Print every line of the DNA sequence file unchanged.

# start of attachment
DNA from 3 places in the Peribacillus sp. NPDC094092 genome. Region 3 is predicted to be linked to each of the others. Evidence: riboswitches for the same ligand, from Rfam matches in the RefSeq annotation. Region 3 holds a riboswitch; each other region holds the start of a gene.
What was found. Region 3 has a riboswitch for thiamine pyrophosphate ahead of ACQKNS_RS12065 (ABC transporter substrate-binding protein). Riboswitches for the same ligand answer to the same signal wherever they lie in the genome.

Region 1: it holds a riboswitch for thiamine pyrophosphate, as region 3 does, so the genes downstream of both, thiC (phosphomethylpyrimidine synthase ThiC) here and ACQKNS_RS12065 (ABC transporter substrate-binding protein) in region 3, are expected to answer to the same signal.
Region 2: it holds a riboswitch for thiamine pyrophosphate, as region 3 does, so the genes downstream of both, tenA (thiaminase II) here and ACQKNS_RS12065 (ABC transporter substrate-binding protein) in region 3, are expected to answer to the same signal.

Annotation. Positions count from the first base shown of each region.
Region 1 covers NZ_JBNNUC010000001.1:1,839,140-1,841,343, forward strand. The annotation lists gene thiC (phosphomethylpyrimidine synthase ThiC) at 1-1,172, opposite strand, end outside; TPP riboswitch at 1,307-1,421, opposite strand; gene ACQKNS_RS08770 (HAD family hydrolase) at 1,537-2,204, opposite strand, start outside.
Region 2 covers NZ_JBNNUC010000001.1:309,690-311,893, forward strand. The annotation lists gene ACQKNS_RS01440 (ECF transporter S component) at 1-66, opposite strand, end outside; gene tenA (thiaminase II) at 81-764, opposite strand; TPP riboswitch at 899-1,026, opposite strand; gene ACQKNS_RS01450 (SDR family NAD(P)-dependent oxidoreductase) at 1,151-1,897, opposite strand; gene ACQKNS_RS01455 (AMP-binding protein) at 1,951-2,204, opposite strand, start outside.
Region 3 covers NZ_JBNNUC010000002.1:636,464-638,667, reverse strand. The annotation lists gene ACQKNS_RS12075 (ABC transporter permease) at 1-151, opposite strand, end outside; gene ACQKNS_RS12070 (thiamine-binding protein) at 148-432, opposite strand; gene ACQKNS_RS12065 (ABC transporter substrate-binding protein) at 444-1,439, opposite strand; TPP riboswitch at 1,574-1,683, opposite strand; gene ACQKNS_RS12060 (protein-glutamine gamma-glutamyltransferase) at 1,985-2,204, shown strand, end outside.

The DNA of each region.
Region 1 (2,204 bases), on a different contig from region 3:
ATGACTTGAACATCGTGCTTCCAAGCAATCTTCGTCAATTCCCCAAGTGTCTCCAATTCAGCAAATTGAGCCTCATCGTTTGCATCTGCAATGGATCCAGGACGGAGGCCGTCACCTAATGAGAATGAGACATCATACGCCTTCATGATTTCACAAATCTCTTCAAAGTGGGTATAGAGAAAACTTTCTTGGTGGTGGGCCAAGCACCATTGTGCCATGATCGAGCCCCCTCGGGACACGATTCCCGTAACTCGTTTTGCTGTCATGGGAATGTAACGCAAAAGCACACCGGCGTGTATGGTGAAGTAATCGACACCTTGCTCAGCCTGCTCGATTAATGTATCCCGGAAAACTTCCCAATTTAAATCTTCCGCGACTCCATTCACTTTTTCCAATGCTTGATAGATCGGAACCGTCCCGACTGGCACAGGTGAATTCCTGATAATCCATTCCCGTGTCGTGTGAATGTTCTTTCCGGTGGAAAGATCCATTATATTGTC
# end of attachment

DNA from 3 places in the Peribacillus sp. NPDC094092 genome. Region 3 is predicted to be linked to each of the others. Evidence: riboswitches for the same ligand, from Rfam matches in the RefSeq annotation. Region 3 holds a riboswitch; each other region holds the start of a gene.
What was found. Region 3 has a riboswitch for thiamine pyrophosphate ahead of ACQKNS_RS12065 (ABC transporter substrate-binding protein). Riboswitches for the same ligand answer to the same signal wherever they lie in the genome.

Region 1: it holds a riboswitch for thiamine pyrophosphate, as region 3 does, so the genes downstream of both, thiC (phosphomethylpyrimidine synthase ThiC) here and ACQKNS_RS12065 (ABC transporter substrate-binding protein) in region 3, are expected to answer to the same signal.
Region 2: it holds a riboswitch for thiamine pyrophosphate, as region 3 does, so the genes downstream of both, tenA (thiaminase II) here and ACQKNS_RS12065 (ABC transporter substrate-binding protein) in region 3, are expected to answer to the same signal.

Annotation. Positions count from the first base shown of each region.
Region 1 covers NZ_JBNNUC010000001.1:1,839,140-1,841,343, forward strand. The annotation lists gene thiC (phosphomethylpyrimidine synthase ThiC) at 1-1,172, opposite strand, end outside; TPP riboswitch at 1,307-1,421, opposite strand; gene ACQKNS_RS08770 (HAD family hydrolase) at 1,537-2,204, opposite strand, start outside.
Region 2 covers NZ_JBNNUC010000001.1:309,690-311,893, forward strand. The annotation lists gene ACQKNS_RS01440 (ECF transporter S component) at 1-66, opposite strand, end outside; gene tenA (thiaminase II) at 81-764, opposite strand; TPP riboswitch at 899-1,026, opposite strand; gene ACQKNS_RS01450 (SDR family NAD(P)-dependent oxidoreductase) at 1,151-1,897, opposite strand; gene ACQKNS_RS01455 (AMP-binding protein) at 1,951-2,204, opposite strand, start outside.
Region 3 covers NZ_JBNNUC010000002.1:636,464-638,667, reverse strand. The annotation lists gene ACQKNS_RS12075 (ABC transporter permease) at 1-151, opposite strand, end outside; gene ACQKNS_RS12070 (thiamine-binding protein) at 148-432, opposite strand; gene ACQKNS_RS12065 (ABC transporter substrate-binding protein) at 444-1,439, opposite strand; TPP riboswitch at 1,574-1,683, opposite strand; gene ACQKNS_RS12060 (protein-glutamine gamma-glutamyltransferase) at 1,985-2,204, shown strand, end outside.

The DNA of each region.
Region 1 (2,204 bases), on a different contig from region 3:
ATGACTTGAACATCGTGCTTCCAAGCAATCTTCGTCAATTCCCCAAGTGTCTCCAATTCAGCAAATTGAGCCTCATCGTTTGCATCTGCAATGGATCCAGGACGGAGGCCGTCACCTAATGAGAATGAGACATCATACGCCTTCATGATTTCACAAATCTCTTCAAAGTGGGTATAGAGAAAACTTTCTTGGTGGTGGGCCAAGCACCATTGTGCCATGATCGAGCCCCCTCGGGACACGATTCCCGTAACTCGTTTTGCTGTCATGGGAATGTAACGCAAAAGCACACCGGCGTGTATGGTGAAGTAATCGACACCTTGCTCAGCCTGCTCGATTAATGTATCCCGGAAAACTTCCCAATTTAAATCTTCCGCGACTCCATTCACTTTTTCCAATGCTTGATAGATCGGAACCGTCCCGACTGGCACAGGTGAATTCCTGATAATCCATTCCCGTGTCGTGTGAATGTTCTTTCCGGTGGAAAGATCCATTATATTGTC